U.S. Mexican Border Wall
U.S. Mexican Border Wall. Representational Image. Creative Commons

Migrants in Mexico made over 64 million official requests to enter the United States through an app created by the Biden administration as a way to organize asylum requests at the southern border, CBS reported on Tuesday.

Out of the total requests, nearly 450,000 have been allowed into the country --barely 0.7%-- through the process started in the app in a little over its first year of use.

The outlet specifies that the requests have not all been made by different people and include repeated attempts by applicants. An official quoted by the outlet said that migrants often make a request a day until getting an appointment.

Using the app and not crossing the border allow those approved by CBP One to apply for a work permit after being released from custody. Those apprehended after crossing illegally become ineligible for asylum if they enter the country after failing to seek refuge in another country beforehand.

Authorities distribute 1,450 appointments every day, with 30% of them assigned to those who have been waiting in Mexico the longest and the rest randomly.

The results, officials said, have been mixed: while illegal crossings by Cubans and Haitians have dropped significantly compared to previous years, this has not been the case with nationals from Central America and Venezuela. Some 2.5 million people crossed the border unlawfully in fiscal year 2023.

Moreover, incentives to wait for appointments might be lower as many of those who enter illegally still get court notices.

Border security is at the centerstage of the political conversation in the U.S., with Joe Biden and Donald Trump pitching their own proposals as the elections get closer.

The Biden administration, on the one hand, is considering implementing executive actions to stem the flow of migration. Even though the plan has been under consideration for months, it's been brought back to fore following the impasse reached in Congress, where Republicans rejected the bipartisan deal negotiated by members of their party and Democrats shortly after the bill was released.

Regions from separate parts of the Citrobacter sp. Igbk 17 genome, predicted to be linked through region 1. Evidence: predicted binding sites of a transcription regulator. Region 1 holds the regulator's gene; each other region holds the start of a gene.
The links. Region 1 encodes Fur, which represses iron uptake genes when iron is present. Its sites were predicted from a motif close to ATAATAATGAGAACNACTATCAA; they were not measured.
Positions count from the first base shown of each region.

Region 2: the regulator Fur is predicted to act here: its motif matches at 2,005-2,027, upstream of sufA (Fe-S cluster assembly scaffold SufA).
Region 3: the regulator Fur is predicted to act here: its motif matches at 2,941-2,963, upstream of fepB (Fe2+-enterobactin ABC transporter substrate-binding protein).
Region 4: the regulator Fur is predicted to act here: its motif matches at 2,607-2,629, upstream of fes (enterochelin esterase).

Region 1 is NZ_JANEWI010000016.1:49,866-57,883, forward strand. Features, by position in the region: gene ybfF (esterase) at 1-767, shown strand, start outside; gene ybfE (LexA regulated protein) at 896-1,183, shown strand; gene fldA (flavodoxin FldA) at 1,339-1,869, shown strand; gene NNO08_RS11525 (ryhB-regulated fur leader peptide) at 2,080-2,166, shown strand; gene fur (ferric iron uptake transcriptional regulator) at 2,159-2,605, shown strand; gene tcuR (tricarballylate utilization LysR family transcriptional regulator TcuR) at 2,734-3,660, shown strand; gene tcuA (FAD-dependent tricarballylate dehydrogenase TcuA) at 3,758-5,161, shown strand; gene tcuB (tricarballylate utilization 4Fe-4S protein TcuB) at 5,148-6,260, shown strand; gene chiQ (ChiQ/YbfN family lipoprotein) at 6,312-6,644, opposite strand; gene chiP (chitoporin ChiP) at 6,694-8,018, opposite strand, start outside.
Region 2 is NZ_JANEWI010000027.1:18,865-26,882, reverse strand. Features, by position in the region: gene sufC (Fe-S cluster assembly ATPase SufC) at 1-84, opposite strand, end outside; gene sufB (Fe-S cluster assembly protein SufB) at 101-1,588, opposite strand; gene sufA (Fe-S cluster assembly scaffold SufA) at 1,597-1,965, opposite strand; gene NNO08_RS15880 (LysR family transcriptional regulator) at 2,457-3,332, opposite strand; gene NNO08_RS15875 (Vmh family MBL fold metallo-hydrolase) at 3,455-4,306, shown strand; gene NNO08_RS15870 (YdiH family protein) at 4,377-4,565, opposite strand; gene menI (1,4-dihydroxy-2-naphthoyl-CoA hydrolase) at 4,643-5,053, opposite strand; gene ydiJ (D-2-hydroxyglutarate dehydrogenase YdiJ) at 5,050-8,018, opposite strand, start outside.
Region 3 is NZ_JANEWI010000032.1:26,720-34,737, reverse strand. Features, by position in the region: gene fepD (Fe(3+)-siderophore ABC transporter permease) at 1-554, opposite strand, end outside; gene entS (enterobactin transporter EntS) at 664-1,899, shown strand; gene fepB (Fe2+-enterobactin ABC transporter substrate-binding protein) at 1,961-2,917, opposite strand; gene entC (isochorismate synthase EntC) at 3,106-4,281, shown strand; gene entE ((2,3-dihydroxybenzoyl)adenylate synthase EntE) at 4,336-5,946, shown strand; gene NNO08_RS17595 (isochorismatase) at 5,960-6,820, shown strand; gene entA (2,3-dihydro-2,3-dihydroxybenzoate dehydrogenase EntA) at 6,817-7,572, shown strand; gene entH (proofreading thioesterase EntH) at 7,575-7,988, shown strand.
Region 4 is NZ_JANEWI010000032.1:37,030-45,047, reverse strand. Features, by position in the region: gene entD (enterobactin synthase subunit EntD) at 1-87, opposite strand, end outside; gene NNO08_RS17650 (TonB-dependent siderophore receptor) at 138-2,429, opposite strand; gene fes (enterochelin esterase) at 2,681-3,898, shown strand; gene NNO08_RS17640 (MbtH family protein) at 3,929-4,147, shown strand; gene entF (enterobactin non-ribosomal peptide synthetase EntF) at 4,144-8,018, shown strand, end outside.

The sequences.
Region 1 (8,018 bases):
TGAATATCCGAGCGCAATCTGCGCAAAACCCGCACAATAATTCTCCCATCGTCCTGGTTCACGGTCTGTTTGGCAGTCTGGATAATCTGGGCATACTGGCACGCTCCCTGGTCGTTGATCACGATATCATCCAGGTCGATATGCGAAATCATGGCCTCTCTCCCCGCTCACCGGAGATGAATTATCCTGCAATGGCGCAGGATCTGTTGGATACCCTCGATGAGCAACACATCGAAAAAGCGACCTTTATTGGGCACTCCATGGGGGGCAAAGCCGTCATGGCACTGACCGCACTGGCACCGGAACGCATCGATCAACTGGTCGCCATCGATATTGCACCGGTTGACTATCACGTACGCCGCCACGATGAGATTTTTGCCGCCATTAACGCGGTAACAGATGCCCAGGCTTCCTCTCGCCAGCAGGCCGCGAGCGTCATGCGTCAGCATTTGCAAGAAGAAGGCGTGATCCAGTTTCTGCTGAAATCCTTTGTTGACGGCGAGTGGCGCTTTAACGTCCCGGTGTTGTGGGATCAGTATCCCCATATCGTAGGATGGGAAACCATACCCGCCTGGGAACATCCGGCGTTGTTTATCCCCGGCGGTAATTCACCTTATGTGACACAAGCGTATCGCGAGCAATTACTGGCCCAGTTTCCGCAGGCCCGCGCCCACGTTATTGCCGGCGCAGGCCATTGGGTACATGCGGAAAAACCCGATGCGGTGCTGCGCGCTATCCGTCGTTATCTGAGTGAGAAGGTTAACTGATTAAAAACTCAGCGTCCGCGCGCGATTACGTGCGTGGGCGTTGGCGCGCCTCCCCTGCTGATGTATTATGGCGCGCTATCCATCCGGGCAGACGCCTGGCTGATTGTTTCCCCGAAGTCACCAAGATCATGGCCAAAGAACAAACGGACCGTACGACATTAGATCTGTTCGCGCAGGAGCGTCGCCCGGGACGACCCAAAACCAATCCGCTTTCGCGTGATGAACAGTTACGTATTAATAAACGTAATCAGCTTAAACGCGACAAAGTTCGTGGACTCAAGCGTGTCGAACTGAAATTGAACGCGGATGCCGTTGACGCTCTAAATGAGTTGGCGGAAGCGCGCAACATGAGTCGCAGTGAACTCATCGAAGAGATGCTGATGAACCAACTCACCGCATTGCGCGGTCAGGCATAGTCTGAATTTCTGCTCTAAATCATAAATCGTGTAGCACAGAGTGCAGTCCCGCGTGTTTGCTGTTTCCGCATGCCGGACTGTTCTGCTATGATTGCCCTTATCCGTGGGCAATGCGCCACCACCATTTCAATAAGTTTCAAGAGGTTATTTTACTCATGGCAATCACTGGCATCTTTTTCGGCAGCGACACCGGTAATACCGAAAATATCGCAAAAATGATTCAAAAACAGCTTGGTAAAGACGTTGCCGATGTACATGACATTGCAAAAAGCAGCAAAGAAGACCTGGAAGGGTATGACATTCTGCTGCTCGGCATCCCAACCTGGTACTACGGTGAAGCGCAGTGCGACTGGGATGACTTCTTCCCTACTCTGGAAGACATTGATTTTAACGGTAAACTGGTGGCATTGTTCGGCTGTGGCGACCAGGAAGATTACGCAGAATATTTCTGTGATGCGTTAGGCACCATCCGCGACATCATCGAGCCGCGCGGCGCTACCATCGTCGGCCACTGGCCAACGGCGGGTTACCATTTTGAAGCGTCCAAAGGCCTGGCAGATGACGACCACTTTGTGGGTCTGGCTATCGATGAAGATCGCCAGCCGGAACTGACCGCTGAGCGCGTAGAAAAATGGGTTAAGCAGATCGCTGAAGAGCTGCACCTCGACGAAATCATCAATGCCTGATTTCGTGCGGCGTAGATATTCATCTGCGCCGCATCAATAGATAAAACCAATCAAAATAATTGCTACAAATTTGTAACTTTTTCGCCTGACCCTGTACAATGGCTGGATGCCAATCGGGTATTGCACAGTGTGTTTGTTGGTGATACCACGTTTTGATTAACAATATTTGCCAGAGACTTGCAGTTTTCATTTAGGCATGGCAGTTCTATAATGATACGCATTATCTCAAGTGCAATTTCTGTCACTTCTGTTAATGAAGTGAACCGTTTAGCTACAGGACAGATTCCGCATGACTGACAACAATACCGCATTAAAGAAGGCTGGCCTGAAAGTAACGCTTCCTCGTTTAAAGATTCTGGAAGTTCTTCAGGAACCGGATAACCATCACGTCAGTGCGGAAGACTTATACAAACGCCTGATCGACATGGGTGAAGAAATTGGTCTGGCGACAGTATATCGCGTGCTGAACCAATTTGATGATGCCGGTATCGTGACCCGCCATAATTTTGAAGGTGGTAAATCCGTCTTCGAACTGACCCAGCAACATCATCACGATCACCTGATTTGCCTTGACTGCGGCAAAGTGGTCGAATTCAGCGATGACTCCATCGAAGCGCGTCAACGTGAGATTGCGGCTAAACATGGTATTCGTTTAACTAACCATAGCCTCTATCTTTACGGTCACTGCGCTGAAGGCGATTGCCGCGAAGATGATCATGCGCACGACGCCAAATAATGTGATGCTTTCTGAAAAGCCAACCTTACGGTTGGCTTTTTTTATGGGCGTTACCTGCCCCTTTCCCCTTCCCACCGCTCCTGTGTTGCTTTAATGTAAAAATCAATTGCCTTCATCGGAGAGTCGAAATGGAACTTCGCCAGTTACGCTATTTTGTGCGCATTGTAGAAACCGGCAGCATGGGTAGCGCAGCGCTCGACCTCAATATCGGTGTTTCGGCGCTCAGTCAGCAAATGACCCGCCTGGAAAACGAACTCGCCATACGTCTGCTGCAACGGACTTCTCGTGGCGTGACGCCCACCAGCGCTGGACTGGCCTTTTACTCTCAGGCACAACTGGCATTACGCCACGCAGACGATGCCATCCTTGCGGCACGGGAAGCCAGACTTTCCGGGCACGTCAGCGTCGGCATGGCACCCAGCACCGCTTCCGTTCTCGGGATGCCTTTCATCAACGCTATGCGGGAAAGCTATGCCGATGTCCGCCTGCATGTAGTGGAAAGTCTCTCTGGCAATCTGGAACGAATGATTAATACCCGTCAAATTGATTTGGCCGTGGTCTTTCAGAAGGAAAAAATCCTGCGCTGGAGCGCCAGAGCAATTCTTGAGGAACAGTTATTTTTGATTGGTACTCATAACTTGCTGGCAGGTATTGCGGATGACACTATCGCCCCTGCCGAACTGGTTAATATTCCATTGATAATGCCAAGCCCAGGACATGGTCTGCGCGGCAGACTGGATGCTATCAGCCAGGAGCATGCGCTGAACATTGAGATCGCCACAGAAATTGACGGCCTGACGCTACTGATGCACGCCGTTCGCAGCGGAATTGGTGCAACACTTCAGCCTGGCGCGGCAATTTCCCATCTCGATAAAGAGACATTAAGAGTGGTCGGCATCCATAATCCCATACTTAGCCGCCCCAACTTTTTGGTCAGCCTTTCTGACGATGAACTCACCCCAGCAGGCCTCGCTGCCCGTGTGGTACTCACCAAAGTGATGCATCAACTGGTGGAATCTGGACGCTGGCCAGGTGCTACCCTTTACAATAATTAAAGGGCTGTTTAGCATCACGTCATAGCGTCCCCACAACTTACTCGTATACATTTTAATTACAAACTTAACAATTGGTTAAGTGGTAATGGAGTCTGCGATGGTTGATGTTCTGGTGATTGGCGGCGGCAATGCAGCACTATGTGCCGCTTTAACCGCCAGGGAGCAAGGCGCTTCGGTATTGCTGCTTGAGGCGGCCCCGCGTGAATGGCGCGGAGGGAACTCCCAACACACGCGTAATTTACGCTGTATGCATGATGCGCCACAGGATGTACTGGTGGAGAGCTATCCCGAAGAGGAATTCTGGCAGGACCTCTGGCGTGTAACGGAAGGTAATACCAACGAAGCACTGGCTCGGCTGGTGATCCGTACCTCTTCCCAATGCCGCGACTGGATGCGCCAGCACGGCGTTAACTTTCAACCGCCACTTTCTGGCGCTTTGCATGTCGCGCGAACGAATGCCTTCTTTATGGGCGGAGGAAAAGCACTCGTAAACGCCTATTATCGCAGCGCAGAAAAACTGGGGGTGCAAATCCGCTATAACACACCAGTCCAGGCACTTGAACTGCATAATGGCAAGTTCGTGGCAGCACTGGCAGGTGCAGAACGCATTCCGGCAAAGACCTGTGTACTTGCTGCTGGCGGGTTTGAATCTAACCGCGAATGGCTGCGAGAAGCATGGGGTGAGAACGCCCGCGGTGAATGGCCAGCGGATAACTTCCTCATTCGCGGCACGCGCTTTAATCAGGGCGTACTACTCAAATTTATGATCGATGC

Biden has gone on the offensive ever since it became clear that the border security bill wouldn't be passed, singling out former President Donald Trump as the main responsible for blocking what he said would have been "the toughest, fairest law." He added that Trump would "rather weaponize this issue than actually solve it.

Donald Trump and Joe Biden
Joe Biden and Donald Trump may be set for a rematch in 2024. AFP

Trump, on the other, would seek to implement them using a range of tools that include "obscure laws, military funds and law enforcement officers from all levels of government."

According to a report by Axios, Trump would seek to mobilize several government agencies —ICE, FBI, DEA, federal prosecutors, National Guard members and even state and local law enforcement— to conduct the deportation of millions of undocumented people in the country.

He would also seek to expand fast-track deportations. The measure, currently reserved for recent crossers encountered near the border, would apply to "anyone who illegally crossed the border and couldn't prove they'd been living in the U.S. for more than two years."

Moreover, Trump would resort to an "obscure section of the 1798 Alien and Sedition Acts" to curtail multi-step deportation processes and proceed with the immediate expulsion of migrants with criminal histories. He would also have the military build massive facilities to hold people awaiting deportation.

The report also focuses on the hundreds of thousands who have been allowed into the country under the use of "parole," which guarantees protection for two years. A Trump administration could not renew the program and deport those whose term expires soon.

Such an approach would likely trigger harsh clashes at a domestic level, with several organizations seeking to fight back. Democratic-led states, well-organized Latino advocacy groups and "sanctuary cities would be among the "resistance," Axios says.

However, Trump, who has repeatedly said that immigrants are "poisoning the blood of our country," would have his share of institutional supporters. Among them is Texas governor Greg Abbott, who has been directing National Guard troops to erect razor wire along the border, cracking down on migration unilaterally and sparking a clash with the Biden administration, as the federal government has the sole rule to implement border-related measures.

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